Do Christians Have the Power to Believe Whatever They Want?

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I've long thought that Christians who tell atheists to "just believe" don't understand how belief works. I can't will myself into believing something I don't believe. But what if I've missed something obvious? The fact that belief doesn't work this way for me doesn't have to mean it doesn't work this way for them. Might Christians be able to believe whatever they desire?

If so, this could have an upside. Aren't there things we'd be happier believing even if they weren't true? Suppose I could believe that I am more attractive, intelligent, or capable than I am. Isn't it reasonable to think that this could make me happier? As long as I didn't cross over into the sort of arrogance that drove others away, it seems like it might.

There is some evidence that optimism is related to health and longevity. I've never been an optimistic person. What if I could change that? Is it so farfetched to think that doing so could benefit me?

I admit that I haven't thought about this much. What if Christians have a power that atheists lack? What if they can believe whatever suits them? This would explain why they keep telling us to believe in their preferred god as if it was as simple as wanting to do so.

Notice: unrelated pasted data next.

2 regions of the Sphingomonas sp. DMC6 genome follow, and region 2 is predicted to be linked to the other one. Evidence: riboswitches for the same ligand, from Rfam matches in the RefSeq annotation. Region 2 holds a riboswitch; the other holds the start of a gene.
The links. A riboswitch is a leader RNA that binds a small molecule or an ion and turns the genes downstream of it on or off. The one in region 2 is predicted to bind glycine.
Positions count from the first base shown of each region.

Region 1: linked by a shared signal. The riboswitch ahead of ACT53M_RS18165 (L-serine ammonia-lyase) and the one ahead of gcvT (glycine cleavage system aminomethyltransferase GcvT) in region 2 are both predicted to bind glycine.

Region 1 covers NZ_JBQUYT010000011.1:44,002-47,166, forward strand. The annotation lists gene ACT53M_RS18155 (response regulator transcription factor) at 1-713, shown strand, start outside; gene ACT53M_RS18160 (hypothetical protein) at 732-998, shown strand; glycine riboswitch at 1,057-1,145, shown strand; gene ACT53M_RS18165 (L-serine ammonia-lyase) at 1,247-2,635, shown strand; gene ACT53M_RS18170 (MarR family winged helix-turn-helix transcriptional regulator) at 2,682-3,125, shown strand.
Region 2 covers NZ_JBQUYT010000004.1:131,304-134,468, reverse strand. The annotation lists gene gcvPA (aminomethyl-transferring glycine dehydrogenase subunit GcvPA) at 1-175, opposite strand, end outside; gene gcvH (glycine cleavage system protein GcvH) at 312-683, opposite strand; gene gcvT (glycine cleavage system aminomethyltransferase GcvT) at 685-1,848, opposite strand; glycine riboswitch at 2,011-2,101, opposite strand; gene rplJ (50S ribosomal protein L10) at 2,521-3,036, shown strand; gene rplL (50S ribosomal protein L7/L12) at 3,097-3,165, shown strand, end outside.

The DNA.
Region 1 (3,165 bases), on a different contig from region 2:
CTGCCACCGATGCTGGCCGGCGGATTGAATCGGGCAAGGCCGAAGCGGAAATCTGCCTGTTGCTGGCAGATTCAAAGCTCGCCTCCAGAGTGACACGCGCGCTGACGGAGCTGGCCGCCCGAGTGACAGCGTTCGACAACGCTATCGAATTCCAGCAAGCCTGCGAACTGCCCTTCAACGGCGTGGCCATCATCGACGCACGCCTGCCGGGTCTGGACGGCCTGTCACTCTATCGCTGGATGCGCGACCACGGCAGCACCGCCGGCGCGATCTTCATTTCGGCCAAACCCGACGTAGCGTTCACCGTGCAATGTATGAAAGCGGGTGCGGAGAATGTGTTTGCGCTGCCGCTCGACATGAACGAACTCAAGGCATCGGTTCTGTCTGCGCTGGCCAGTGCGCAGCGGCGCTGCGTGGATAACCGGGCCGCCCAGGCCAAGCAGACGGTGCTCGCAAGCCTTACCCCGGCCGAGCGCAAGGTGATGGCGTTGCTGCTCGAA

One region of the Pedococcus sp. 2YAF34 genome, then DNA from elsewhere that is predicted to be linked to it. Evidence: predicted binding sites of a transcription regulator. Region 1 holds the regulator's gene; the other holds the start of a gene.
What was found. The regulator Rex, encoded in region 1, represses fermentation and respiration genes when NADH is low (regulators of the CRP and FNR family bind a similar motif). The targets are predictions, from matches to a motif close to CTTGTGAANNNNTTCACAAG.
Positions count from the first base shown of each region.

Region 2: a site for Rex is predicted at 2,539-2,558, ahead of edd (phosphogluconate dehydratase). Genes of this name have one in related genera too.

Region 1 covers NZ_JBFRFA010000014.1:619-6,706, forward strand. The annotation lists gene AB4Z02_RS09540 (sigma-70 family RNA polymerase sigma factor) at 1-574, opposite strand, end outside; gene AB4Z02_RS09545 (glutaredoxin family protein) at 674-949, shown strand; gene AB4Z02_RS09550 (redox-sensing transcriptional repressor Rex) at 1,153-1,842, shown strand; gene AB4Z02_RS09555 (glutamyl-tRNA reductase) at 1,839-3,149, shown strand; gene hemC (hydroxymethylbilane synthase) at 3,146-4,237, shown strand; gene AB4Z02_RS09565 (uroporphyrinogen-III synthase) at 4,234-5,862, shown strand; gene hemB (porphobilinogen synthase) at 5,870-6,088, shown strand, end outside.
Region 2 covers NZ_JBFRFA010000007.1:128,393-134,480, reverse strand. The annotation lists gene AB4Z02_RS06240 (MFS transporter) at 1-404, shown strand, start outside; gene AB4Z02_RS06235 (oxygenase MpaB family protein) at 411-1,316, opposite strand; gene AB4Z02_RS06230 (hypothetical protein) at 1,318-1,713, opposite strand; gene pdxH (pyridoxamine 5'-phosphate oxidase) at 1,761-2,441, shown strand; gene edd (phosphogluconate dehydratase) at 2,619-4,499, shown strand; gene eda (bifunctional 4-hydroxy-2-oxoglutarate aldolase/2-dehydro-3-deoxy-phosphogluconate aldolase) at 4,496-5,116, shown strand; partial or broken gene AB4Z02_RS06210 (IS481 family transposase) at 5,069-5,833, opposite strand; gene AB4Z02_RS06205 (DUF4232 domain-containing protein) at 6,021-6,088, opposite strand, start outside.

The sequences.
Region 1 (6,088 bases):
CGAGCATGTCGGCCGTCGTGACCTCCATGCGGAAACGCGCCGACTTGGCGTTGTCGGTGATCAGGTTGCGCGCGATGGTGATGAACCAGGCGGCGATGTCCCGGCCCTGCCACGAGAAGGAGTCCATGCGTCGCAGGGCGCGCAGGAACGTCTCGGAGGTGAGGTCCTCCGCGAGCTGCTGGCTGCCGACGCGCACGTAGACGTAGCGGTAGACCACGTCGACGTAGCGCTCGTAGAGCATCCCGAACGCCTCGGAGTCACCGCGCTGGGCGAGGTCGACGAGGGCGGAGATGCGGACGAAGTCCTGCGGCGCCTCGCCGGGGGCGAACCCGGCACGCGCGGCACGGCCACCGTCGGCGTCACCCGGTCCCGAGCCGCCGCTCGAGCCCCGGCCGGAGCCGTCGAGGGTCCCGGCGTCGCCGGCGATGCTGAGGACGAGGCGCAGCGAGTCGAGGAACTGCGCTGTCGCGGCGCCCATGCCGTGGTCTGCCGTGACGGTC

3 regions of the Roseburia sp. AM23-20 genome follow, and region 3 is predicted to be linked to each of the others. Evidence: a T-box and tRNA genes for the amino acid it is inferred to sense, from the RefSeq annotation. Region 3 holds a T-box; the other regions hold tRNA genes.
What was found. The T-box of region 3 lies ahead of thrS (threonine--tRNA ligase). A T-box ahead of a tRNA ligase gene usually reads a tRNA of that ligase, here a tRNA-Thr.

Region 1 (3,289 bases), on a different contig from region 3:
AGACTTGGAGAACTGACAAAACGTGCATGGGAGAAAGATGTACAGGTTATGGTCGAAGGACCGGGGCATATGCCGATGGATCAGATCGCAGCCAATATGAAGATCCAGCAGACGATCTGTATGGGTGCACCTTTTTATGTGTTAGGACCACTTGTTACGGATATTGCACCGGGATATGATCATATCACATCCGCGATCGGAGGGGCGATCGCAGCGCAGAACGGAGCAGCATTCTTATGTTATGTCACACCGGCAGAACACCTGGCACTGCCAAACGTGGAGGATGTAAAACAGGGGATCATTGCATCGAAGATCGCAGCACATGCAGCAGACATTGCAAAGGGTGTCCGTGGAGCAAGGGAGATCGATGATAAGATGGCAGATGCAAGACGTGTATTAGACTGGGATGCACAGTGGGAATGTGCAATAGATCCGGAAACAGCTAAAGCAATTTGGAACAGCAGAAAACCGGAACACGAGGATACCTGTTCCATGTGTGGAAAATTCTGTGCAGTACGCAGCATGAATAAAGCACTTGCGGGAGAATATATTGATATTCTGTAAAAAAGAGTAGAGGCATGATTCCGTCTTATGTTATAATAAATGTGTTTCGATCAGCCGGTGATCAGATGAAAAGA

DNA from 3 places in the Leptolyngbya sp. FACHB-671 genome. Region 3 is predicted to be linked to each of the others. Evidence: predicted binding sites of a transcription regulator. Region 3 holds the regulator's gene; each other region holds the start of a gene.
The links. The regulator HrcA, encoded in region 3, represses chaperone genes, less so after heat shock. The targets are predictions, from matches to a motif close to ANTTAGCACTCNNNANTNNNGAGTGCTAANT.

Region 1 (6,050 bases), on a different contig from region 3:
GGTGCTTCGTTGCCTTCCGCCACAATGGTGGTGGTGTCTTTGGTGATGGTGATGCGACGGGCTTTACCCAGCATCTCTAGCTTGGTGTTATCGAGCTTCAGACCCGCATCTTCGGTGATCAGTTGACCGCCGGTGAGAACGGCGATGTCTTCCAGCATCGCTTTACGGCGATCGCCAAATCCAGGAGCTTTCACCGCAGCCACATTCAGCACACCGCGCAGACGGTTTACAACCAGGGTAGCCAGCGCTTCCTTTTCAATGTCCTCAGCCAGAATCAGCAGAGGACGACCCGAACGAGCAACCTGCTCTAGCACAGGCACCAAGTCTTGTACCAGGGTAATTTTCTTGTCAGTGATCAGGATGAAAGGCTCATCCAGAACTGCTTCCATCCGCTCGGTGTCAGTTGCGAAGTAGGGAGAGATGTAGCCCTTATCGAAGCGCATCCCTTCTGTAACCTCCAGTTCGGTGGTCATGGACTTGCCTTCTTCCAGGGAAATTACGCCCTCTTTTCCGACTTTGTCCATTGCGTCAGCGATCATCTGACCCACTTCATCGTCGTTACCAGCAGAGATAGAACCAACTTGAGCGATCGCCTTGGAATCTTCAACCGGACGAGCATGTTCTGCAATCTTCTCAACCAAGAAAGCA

If it turns out that Christians do have this power, then I suppose I'd envy it. I live in a place where being able to be a believing Christian comes with many benefits. If I could snap my fingers and transform myself, it would be awfully tempting. At least, it would be good to have the option.

Okay, but do Christians really have this power? Can they make themselves believe whatever they want? I doubt it. It seems more likely that something else is at work here. If they still believe what they've always believed, it may be tough to imagine anything else. That's different from being able to turn belief on and off at will.

Christians have a strong motivation to believe that religious belief is voluntary. If it wasn't, punishing those who did not share their beliefs would seem cruel. The existence of their hell would seem cruel. Their condemnation of non-believers in this life would seem cruel as well.

But the cruelty of punishment is only half the story. What about rewarding belief? What sense would it make to reward belief with heaven if belief was not under our control? What if religious belief was something other than a conscious choice? Wouldn't that make it would seem less virtuous than many Christians would like to claim?

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